Wednesday, August 23, 2017

The Everyday Family Chore System {review}

I know I'm not the first, and I'm sure I won't be the last, to admit that it can be a struggle to balance homeschooling and homemaking.  Focusing on homeschooling the older children means the little ones have more time to make mischief, and when we get involved in science or art projects, there's more stuff to deal with at the end of the day.  The more time we invest in reading together or doing those fun experiments and projects, the less time I have for cleaning and cooking.  It's just kind of a messy circle, and I've been working more at finding the time and routine to get it all done.  Recently we had the opportunity to review The Everyday Family Chore System, a system for creating a cleaning and organizing routine with the whole family, from Everyday Homemaking.

The Everyday FAMILY Chore System

The author, Vicki Bentley, is an adoptive/foster parent, a homeschooler, author and speaker, among many other roles!  As a busy parent serving in so many capacities, it most certainly would have been imperative to create structure and predictable routines with clear expectations for everyone.  The Everyday Family Chore System, although written for large families, is suitable for families of all sizes!  I received a PDF version (88 pages) of The Everyday Family Chore System to read and implement.  It was an easy and motivational read, with a practical chore system for families.  We are a family of six, and even though two of mine are still very young, this chore system is very doable for us.

The idea is to determine which chores need to be done daily and which should be done weekly, and divide them among the children (and adults) accordingly.  There are various ideas for setting up the physical chore chart as well as instructions for how to rotate through the chores, or how to hold them in place if a child needs more time to master a specific chore.  There are lists of appropriate chores by age, if you need ideas for a specific child.  Obviously this will vary by family and the individual child's maturity, but it is a good starting point.

There are also How-to-Do-It cards, with step by step instructions for how to do the most common chores.  Although they won't all work as written (such as specific steps for our washing machine) they have given me a good starting point for how to explain the full process of doing a specific chore.  I learned a long time ago I can't just say "go clean your room" because they need specific tasks to actually achieve my version of clean.  A checklist of sorts.  In fact, her What is a Tidy Room? list is now printed and in the boys' room, so I don't have to constantly ask "Did you....?"

The How-to-Do-It cards are the same concept, but in a smaller card-size format.  I can easily use her cards, or use some of hers for creating our own for chores we do differently or that she doesn't have listed.  They're great for teaching the chore from beginning to end and for quick reference - you can print and laminate and keep in one central place, or even hide them inside closet or cabinet doors wherever most relevant.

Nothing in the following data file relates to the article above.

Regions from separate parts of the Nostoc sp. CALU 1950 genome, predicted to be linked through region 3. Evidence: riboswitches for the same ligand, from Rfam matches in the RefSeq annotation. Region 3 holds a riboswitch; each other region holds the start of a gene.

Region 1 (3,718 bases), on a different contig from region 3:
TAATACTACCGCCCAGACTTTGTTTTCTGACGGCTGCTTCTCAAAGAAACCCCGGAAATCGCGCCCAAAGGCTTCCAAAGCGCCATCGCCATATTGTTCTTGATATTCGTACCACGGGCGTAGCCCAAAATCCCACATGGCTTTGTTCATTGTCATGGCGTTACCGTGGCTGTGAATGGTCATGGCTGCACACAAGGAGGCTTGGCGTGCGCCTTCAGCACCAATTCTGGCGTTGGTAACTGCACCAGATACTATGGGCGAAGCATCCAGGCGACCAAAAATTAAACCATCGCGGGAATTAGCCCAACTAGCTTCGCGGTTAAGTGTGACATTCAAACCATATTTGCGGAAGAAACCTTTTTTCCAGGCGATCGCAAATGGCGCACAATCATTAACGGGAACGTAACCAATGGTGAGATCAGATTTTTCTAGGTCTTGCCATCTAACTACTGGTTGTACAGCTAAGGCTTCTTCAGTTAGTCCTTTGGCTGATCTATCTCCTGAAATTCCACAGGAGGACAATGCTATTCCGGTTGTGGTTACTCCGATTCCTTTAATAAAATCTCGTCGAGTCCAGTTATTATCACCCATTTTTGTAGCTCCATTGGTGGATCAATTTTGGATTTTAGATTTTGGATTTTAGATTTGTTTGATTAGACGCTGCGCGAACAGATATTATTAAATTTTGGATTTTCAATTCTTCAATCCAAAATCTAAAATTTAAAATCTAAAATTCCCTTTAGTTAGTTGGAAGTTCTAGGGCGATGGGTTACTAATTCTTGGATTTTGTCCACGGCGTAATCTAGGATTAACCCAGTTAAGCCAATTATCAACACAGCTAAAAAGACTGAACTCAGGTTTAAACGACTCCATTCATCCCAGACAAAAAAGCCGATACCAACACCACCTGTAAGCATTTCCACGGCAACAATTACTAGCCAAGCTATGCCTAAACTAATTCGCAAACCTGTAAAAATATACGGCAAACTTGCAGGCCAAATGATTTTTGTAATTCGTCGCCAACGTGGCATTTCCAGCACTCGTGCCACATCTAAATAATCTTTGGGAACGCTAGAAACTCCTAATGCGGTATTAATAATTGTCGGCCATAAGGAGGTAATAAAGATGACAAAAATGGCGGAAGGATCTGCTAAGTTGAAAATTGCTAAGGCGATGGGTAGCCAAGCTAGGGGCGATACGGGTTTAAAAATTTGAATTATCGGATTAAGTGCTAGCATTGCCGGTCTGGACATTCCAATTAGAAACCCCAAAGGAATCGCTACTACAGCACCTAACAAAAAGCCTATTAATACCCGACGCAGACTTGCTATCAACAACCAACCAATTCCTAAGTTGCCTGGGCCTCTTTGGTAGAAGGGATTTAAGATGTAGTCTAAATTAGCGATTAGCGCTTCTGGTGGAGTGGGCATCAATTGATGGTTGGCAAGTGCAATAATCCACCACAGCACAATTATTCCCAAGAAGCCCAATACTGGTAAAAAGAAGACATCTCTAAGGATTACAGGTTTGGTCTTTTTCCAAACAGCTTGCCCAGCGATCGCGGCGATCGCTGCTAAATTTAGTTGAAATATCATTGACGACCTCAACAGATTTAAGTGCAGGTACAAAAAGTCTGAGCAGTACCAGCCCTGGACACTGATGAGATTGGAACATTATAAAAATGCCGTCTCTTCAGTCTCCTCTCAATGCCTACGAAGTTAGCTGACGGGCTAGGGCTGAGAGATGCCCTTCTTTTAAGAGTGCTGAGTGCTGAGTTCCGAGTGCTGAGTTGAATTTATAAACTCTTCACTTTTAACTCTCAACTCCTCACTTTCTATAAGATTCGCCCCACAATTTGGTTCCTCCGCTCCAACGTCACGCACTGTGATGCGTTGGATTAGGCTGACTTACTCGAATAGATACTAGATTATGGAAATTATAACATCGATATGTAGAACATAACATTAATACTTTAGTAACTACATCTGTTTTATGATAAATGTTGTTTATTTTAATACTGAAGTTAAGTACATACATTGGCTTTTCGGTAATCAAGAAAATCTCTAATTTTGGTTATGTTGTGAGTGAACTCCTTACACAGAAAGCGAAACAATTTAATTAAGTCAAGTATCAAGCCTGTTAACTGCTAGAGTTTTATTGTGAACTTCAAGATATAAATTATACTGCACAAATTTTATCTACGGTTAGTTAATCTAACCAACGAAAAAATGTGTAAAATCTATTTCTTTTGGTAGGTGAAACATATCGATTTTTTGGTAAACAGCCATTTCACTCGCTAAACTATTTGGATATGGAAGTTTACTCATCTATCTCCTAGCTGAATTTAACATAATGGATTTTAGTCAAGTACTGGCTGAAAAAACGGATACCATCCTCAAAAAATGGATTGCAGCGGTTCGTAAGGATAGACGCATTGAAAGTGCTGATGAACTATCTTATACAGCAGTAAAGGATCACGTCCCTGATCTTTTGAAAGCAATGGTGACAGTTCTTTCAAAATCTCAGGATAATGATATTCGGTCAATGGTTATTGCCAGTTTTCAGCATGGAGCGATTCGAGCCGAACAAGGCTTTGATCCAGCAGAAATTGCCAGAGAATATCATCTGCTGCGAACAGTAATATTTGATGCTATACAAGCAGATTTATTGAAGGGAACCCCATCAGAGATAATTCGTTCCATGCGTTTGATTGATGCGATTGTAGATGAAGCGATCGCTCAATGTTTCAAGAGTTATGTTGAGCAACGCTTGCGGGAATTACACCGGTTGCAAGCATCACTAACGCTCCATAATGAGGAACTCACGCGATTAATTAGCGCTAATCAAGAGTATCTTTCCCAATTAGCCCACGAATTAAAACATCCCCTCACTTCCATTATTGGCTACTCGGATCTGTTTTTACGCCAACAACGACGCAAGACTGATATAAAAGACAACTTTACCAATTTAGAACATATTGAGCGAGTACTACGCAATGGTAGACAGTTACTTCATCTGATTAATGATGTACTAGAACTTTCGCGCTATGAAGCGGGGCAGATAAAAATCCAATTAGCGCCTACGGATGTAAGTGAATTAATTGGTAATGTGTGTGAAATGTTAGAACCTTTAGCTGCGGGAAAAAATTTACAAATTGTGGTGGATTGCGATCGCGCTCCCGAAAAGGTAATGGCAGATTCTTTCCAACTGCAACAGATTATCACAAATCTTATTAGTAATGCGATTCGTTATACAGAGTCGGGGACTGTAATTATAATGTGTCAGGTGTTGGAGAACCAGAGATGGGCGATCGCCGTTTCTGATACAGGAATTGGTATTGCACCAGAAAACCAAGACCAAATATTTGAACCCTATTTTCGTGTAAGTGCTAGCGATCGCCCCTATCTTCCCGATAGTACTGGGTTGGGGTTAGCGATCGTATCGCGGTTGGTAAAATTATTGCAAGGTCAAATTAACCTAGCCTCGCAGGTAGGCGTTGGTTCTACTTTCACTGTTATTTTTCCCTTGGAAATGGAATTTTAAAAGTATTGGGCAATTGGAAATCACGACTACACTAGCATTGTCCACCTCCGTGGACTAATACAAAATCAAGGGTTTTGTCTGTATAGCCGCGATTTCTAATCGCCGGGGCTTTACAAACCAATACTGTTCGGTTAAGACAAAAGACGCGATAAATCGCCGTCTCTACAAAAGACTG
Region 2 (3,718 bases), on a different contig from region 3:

What I like most is the flexibility.  Although there are clear instructions for how to follow the method, it's easily adaptable.  We've always just said "Please do CHORE" and they were expected to do it - but this required a lot of oversight and going back to make sure the little details were completed too.  With this chore system comes accountability and responsibility, without the need for reminders and oversight if implemented properly.  However, these cards have given me the motivation and tools to truly teach mastery first, so we're going back and taking the time to truly master the chores together, thanks to the How-to-Do-It cards, just a few at a time.  This way, I don't have to go behind and do an inspection of every daily and weekly chore.  A chore can't be "assigned" until they can regularly meet our expectation of complete, then that child will have it added to their rotation.

I also appreciate some of the ideas for rewards and consequences.  She gives ideas for fun rewards, but also for natural and "real life" consequences when chores aren't completed in a timely and thorough manner.  It really has everything you need to get started, but as I said, it's flexible and the printables/forms that are included to implement the system are a great bonus.

BONUS!  For a limited time (through September 5th) you can receive 10% off The Everyday Family Chore System and/or Everyday Cooking, the print or e-book version.  Use the code TOS10books, just remember to add the books to your cart, then apply the discount code.


To find out more, visit Everyday Homemaking online or their Facebook page, and certainly check out more reviews!  The crew is also reviewing Everyday Cooking, so if you're needing some inspiration in the kitchen, this may be the book for you!




Everyday Cooking and Chores Systems for your Family {Everyday Homemaking Reviews}
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1 comment:

  1. I'm so glad the system has been helpful to you, and thrilled that you have found ways to tweak it to work for YOUR family. :) Thanks for your review!

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